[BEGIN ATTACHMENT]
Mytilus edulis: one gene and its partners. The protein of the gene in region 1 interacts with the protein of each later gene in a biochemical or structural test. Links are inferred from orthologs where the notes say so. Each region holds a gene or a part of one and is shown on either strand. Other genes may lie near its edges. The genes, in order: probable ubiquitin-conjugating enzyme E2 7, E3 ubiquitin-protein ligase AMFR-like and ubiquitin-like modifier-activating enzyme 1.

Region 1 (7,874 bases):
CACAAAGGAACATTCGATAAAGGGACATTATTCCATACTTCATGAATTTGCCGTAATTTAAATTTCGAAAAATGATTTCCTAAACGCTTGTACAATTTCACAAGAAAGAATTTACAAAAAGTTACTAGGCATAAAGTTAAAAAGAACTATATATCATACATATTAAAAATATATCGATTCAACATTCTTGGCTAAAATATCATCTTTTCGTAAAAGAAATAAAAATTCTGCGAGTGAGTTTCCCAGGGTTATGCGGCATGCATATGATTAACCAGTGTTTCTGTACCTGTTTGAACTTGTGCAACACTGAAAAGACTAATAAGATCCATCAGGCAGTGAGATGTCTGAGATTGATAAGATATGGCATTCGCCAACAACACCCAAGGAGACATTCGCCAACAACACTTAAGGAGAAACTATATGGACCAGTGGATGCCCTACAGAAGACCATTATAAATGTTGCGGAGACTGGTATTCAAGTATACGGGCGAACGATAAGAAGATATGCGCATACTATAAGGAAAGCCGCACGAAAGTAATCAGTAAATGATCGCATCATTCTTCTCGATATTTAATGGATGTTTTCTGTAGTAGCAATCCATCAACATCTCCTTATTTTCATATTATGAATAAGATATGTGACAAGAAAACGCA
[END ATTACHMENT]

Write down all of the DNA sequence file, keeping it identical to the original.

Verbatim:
Mytilus edulis: one gene and its partners. The protein of the gene in region 1 interacts with the protein of each later gene in a biochemical or structural test. Links are inferred from orthologs where the notes say so. Each region holds a gene or a part of one and is shown on either strand. Other genes may lie near its edges. The genes, in order: probable ubiquitin-conjugating enzyme E2 7, E3 ubiquitin-protein ligase AMFR-like and ubiquitin-like modifier-activating enzyme 1.

Region 1 (7,874 bases):
CACAAAGGAACATTCGATAAAGGGACATTATTCCATACTTCATGAATTTGCCGTAATTTAAATTTCGAAAAATGATTTCCTAAACGCTTGTACAATTTCACAAGAAAGAATTTACAAAAAGTTACTAGGCATAAAGTTAAAAAGAACTATATATCATACATATTAAAAATATATCGATTCAACATTCTTGGCTAAAATATCATCTTTTCGTAAAAGAAATAAAAATTCTGCGAGTGAGTTTCCCAGGGTTATGCGGCATGCATATGATTAACCAGTGTTTCTGTACCTGTTTGAACTTGTGCAACACTGAAAAGACTAATAAGATCCATCAGGCAGTGAGATGTCTGAGATTGATAAGATATGGCATTCGCCAACAACACCCAAGGAGACATTCGCCAACAACACTTAAGGAGAAACTATATGGACCAGTGGATGCCCTACAGAAGACCATTATAAATGTTGCGGAGACTGGTATTCAAGTATACGGGCGAACGATAAGAAGATATGCGCATACTATAAGGAAAGCCGCACGAAAGTAATCAGTAAATGATCGCATCATTCTTCTCGATATTTAATGGATGTTTTCTGTAGTAGCAATCCATCAACATCTCCTTATTTTCATATTATGAATAAGATATGTGACAAGAAAACGCA